viroid


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viroid,

microscopic infectious agent, much smaller than a virusvirus,
parasite with a noncellular structure composed mainly of nucleic acid within a protein coat. Most viruses are too small (100–2,000 Angstrom units) to be seen with the light microscope and thus must be studied by electron microscopes.
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, that infects higher plants such as potatoes, tomatoes, chrysanthemums, and cucumbers, causing stunted or distorted growth and sometimes death. It can be transmitted by pollen, seed, or farm implements. Viroids are single strands of RNA and lack the protein coat of viruses. They do not code for any specific protein but are able to replicate themselves in the nuclei of infected cells. Some scientists believe viroids are parts of normal RNA that have gone awry. Potato spindle tuber viroid was the first to be identified.

viroid

[′vī‚rȯid]
(microbiology)
The smallest known agents of infectious disease, characterized by the absence of encapsidated proteins.
References in periodicals archive ?
An actinide dependent shadow biosphere of archaea and viroids in the above mentioned disease states are described.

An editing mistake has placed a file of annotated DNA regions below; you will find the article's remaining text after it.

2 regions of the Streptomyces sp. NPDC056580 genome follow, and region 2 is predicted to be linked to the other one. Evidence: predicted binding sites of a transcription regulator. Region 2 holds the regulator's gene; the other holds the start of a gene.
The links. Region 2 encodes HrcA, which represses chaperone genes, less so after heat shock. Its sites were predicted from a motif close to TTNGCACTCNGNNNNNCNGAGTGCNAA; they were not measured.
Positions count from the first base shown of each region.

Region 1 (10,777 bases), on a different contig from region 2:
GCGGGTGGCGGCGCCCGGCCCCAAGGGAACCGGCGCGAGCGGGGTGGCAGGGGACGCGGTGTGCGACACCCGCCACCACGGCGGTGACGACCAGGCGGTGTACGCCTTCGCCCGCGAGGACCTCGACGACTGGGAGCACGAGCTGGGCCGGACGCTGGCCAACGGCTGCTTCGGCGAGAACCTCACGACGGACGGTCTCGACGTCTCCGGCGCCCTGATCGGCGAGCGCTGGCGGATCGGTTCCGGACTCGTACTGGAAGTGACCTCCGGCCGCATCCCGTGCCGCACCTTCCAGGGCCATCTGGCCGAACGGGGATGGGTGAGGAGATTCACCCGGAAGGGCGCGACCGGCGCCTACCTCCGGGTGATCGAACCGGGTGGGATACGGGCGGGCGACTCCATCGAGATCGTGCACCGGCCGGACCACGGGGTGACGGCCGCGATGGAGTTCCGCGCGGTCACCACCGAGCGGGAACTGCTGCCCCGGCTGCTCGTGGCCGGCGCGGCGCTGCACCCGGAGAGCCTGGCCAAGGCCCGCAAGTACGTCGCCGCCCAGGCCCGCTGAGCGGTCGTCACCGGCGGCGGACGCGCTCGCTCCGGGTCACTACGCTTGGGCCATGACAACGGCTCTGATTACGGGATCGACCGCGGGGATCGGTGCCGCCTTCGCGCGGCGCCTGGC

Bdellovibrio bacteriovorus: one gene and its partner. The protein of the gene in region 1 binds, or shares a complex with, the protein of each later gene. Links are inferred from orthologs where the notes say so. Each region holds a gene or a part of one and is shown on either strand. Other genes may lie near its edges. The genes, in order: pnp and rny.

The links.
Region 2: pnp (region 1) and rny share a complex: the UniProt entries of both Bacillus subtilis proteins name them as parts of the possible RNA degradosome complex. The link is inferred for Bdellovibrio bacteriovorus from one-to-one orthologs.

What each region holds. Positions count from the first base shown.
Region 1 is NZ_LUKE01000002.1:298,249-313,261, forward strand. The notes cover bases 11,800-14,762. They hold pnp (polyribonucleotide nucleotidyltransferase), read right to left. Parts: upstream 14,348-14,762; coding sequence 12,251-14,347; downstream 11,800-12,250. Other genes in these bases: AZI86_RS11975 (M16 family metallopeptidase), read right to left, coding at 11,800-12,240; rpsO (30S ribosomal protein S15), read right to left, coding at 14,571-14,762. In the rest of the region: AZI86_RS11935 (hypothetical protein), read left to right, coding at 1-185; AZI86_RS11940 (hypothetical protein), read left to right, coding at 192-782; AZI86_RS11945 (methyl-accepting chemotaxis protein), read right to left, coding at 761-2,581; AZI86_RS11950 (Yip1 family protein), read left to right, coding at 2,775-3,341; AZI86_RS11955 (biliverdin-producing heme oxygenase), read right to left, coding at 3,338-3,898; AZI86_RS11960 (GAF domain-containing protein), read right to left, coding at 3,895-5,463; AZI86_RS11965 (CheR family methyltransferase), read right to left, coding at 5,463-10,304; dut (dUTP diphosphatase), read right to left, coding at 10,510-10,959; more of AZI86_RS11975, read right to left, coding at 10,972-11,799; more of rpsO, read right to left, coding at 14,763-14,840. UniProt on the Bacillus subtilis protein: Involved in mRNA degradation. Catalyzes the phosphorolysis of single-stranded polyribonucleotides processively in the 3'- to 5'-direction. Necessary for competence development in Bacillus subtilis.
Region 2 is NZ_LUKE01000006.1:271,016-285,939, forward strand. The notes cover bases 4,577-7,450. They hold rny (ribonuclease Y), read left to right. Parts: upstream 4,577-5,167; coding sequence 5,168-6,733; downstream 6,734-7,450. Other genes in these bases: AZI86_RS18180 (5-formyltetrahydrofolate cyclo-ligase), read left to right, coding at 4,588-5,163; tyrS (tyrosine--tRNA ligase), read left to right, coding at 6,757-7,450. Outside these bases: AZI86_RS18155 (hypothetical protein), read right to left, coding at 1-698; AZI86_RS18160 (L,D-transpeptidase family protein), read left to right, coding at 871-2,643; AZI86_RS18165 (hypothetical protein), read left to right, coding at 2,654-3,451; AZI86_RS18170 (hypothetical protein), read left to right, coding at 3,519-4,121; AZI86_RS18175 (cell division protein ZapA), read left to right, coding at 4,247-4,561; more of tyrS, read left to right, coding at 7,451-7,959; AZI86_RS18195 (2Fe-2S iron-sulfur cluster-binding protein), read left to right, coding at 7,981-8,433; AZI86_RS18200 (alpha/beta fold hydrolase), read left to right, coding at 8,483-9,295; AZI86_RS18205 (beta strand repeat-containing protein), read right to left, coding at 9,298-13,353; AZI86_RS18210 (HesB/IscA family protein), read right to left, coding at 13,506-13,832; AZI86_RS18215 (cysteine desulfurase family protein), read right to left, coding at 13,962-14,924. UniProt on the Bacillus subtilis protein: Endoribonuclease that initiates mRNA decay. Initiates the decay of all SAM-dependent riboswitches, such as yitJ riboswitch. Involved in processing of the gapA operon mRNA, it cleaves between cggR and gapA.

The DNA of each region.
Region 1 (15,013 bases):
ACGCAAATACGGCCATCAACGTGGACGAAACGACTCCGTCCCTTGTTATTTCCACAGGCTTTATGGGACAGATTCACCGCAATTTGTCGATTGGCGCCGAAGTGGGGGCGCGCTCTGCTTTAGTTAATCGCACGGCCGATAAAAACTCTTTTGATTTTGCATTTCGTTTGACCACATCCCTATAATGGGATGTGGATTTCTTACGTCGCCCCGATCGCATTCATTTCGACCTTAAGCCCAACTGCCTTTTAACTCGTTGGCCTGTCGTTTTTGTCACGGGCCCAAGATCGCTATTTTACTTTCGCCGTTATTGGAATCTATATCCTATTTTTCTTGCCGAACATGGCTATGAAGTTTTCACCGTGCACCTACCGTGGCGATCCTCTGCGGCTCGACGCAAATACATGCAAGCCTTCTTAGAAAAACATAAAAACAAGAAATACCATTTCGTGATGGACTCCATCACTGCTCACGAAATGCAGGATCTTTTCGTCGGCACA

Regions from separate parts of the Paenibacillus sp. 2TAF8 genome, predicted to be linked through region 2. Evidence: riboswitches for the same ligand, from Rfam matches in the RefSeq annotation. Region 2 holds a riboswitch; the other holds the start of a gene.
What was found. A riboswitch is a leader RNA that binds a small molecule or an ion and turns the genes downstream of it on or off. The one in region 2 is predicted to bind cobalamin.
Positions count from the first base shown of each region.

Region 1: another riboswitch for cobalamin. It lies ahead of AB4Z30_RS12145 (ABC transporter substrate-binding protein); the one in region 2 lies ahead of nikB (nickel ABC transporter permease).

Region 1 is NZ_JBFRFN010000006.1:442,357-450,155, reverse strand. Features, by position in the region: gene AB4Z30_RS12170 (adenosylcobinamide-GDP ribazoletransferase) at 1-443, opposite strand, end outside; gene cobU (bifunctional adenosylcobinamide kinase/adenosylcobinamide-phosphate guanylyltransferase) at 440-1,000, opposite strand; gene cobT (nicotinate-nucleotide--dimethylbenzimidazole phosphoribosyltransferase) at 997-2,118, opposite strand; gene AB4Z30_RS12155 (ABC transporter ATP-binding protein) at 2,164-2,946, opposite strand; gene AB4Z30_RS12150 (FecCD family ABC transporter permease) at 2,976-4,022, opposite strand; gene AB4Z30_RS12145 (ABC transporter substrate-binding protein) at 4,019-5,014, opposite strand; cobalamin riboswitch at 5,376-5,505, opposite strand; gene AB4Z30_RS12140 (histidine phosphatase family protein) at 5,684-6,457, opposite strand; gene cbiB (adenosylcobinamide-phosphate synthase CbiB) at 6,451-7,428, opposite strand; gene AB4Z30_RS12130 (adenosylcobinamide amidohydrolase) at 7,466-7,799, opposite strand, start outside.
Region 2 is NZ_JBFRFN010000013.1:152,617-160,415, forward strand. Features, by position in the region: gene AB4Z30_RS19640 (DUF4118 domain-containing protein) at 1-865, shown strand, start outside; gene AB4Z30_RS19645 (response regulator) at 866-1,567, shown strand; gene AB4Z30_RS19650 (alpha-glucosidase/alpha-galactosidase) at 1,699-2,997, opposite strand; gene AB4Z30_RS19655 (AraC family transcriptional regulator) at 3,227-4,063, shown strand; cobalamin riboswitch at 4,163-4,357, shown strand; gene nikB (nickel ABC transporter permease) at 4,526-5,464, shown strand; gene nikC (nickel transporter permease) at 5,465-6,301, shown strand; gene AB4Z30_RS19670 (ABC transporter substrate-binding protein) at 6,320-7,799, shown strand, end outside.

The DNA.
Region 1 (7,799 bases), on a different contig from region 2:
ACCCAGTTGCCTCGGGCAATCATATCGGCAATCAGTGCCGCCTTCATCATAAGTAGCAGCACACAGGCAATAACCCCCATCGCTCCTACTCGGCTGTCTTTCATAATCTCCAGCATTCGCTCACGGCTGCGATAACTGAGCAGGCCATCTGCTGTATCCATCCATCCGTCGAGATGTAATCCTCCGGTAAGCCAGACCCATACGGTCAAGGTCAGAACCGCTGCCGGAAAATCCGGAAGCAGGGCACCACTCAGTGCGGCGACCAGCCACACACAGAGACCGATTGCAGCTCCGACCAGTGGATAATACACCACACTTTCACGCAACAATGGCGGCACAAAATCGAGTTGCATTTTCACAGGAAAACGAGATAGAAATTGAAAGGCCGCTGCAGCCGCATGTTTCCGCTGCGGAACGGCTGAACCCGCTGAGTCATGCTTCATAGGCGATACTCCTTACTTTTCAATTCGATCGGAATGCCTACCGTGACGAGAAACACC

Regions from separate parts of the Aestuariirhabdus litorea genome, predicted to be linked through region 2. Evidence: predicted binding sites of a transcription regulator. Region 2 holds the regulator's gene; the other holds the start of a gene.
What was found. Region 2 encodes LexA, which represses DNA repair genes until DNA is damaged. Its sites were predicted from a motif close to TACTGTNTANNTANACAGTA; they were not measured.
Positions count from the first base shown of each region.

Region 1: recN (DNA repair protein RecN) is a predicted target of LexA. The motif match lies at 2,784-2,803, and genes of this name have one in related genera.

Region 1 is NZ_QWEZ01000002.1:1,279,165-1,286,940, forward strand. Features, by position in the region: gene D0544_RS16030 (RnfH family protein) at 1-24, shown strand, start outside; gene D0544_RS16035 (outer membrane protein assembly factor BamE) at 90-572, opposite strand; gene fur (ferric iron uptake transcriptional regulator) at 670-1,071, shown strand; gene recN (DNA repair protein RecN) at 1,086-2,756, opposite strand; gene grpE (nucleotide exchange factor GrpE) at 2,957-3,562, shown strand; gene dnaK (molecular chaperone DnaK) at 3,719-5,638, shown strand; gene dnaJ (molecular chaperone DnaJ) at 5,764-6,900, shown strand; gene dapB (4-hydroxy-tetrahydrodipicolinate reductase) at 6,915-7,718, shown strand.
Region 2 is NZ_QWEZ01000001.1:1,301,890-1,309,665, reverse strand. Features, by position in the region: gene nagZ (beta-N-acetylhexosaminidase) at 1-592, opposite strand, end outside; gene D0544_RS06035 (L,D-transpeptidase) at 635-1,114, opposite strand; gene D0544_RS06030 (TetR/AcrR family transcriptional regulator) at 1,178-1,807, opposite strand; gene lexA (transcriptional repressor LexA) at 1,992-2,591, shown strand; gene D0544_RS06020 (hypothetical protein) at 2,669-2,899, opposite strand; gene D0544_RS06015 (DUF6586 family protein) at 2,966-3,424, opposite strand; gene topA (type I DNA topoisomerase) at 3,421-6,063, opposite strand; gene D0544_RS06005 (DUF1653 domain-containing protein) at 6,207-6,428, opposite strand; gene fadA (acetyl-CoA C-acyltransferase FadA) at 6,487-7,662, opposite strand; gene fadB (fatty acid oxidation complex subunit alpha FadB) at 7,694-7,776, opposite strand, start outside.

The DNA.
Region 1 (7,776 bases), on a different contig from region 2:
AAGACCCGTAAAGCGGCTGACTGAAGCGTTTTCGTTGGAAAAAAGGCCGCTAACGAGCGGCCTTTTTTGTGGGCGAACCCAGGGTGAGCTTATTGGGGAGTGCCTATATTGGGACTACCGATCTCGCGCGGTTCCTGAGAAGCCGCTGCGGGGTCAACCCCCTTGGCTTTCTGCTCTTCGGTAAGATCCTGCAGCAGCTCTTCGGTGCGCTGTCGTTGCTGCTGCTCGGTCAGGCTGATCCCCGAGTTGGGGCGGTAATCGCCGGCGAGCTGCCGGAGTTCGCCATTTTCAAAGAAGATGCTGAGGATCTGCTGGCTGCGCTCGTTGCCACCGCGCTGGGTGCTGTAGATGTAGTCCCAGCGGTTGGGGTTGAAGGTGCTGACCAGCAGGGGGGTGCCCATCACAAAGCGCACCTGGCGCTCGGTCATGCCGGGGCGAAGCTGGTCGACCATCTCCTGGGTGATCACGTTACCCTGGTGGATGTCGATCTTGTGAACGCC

That helped us decide to look at all of the loops of a viroid RNA and see how each one functions," Ding explains.
The induction and accumulation of the pathogenesis-related P69 proteinase in tomato during citrus exocortis viroid infection and in response to chemical treatments.
Viroid life: Perspectives on Nietszche and the transhuman condition.
In fact, Viroid Life consists of six essays, of which five (in modified form) have already appeared or are due to appear elsewhere.
However, despite the impressive studies, Bigornia (1977) was of the opinion that "until in-effectivity of the RNAs is conclusively demonstrated through experimental transmission, the characterization of the ccRNA-1 and ccRNA-2 and their more or less constant association with diseased condition can only be regarded as indirect supporting evidence for the viroid hypothesis of cadang-cadang."
Because researchers are unsure about how to classify them, various names have been ascribed for them, such as slow virus, virino, viroid, virion and prion, or proteinaceous infectious particle.
Another USDA scientist found the first viroid ever identified by scientists when studying potato spindle tuber disease, which is transmitted in tubers and seed.
This viroid is transmissible via seeds, but with low rate, around one to 300 (HANOLD; RANDLES, 1991b; PACUMBABA et al., 1994) and more rarely by the pollen (PACUMBABA et al., 1994).